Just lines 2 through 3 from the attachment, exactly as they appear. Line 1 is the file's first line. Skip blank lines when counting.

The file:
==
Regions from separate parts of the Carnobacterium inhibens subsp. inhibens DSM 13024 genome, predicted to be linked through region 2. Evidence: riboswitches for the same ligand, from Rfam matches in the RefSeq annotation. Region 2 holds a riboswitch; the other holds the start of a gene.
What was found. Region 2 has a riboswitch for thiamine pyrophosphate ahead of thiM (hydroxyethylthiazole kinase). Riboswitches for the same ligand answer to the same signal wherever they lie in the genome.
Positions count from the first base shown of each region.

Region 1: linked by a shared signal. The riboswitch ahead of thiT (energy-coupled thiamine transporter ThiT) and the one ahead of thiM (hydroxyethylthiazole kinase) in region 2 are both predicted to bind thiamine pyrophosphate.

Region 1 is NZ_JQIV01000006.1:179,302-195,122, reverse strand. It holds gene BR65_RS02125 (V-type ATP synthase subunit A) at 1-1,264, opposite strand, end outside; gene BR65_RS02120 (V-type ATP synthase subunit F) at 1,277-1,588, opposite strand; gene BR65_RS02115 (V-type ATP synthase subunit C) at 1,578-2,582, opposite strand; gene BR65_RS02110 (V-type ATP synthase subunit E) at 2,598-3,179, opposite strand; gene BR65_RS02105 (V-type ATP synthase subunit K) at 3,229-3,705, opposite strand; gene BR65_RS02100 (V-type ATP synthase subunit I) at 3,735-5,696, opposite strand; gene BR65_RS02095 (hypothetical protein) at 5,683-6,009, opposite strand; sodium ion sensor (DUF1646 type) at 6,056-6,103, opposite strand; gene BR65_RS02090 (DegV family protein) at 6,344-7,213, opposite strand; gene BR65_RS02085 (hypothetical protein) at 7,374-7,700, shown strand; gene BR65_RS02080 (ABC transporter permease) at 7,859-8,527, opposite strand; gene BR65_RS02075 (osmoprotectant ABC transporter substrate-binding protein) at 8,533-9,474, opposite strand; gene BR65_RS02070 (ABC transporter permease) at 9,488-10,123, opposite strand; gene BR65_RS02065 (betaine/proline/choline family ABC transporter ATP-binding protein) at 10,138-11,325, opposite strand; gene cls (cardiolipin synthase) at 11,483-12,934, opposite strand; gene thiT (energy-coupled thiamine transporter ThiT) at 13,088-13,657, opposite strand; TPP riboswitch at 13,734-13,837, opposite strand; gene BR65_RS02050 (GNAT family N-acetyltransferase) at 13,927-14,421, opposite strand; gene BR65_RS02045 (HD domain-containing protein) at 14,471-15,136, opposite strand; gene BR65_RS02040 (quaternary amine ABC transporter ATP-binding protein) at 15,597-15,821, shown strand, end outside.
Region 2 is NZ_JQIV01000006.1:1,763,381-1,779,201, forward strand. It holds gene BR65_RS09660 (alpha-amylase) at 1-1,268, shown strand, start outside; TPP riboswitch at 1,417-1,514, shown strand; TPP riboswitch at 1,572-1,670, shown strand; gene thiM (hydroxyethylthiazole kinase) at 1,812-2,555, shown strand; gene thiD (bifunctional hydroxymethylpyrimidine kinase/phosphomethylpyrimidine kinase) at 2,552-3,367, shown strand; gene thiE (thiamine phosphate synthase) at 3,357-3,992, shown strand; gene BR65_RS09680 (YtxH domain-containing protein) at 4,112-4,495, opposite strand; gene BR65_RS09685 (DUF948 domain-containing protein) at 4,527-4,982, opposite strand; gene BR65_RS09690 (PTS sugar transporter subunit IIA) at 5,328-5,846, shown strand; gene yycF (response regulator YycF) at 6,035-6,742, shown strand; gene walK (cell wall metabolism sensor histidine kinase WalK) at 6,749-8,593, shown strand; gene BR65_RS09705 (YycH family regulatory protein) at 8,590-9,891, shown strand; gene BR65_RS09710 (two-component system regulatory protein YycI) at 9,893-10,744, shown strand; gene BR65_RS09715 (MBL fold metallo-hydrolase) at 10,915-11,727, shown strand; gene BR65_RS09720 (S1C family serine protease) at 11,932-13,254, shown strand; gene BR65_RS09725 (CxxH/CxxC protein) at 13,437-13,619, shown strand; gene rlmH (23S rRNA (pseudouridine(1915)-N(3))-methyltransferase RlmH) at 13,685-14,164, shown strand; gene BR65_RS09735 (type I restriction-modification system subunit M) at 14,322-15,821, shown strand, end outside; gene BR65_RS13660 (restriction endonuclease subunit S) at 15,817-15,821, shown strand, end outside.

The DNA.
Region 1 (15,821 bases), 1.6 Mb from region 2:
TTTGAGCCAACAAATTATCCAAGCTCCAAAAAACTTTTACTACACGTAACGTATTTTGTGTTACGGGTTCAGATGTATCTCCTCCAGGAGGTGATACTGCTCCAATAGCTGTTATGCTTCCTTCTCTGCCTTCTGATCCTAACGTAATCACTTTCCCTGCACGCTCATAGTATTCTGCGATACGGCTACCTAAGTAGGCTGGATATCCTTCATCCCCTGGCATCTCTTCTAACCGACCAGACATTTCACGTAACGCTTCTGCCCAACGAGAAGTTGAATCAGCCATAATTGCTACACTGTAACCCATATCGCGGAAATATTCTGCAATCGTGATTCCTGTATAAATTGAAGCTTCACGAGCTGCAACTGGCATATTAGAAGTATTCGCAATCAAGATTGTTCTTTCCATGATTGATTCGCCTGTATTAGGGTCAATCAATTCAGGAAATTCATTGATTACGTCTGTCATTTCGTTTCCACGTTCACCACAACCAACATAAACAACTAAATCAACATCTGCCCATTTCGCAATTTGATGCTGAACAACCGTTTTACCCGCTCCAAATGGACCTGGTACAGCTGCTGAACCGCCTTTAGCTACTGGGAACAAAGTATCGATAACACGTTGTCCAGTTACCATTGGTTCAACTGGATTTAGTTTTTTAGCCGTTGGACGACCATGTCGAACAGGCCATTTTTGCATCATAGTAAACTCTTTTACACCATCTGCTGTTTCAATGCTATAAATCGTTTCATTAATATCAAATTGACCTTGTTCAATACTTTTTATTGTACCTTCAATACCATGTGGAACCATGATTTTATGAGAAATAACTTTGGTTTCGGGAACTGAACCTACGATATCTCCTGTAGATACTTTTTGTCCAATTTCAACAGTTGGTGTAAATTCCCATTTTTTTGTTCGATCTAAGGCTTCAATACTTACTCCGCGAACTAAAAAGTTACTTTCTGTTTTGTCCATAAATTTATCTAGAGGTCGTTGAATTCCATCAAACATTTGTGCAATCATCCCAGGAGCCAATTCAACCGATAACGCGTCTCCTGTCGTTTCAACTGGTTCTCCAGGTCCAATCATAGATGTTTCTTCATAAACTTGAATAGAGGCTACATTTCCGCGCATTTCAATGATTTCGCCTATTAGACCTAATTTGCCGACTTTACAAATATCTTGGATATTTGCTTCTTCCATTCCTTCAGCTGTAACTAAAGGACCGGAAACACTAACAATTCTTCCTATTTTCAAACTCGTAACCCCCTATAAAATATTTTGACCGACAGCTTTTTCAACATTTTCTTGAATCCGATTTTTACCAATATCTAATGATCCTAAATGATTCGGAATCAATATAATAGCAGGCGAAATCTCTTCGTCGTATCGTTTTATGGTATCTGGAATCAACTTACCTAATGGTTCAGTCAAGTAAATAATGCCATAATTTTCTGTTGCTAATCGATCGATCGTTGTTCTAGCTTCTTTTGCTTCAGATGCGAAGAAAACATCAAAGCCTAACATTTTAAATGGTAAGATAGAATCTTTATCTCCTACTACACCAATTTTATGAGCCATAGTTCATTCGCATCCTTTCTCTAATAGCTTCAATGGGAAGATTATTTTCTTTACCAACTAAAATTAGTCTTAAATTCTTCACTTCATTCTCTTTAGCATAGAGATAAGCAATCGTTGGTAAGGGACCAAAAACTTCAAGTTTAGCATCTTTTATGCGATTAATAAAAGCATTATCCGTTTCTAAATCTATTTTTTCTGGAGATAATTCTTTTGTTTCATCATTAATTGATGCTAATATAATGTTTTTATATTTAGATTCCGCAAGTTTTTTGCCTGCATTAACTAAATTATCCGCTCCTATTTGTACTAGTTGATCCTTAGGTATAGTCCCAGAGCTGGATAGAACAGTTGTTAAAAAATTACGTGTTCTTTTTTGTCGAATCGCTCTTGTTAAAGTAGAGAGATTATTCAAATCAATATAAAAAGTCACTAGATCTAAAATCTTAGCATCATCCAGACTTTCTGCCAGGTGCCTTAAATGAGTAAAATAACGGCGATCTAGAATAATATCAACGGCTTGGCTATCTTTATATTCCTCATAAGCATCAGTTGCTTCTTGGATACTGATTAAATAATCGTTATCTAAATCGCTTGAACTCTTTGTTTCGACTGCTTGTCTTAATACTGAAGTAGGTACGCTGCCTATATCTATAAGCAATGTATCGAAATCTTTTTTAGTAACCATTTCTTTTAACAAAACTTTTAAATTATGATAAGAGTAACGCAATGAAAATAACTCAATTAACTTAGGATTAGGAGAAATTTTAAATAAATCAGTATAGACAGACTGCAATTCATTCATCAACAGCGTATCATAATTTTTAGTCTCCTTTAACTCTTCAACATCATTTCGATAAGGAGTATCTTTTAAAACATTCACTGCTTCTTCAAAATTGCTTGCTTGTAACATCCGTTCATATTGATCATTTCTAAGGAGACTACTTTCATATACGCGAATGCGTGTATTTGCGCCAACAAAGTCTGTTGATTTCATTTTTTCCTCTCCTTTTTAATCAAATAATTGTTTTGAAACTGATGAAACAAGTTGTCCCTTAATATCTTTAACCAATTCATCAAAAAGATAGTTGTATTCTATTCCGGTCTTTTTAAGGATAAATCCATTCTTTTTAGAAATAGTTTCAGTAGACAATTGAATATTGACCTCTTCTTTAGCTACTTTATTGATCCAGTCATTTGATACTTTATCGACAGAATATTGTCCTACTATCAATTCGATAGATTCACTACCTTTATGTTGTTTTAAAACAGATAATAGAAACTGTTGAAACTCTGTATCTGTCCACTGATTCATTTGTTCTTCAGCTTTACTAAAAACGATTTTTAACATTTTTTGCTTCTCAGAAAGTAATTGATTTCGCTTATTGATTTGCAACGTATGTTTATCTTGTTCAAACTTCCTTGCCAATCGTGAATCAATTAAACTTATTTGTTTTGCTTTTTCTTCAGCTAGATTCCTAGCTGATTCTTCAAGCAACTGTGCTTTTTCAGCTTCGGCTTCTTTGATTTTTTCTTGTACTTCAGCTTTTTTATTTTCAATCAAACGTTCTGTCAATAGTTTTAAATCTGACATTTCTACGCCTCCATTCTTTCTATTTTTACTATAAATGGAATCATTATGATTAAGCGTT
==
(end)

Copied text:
What was found. Region 2 has a riboswitch for thiamine pyrophosphate ahead of thiM (hydroxyethylthiazole kinase). Riboswitches for the same ligand answer to the same signal wherever they lie in the genome.
Positions count from the first base shown of each region.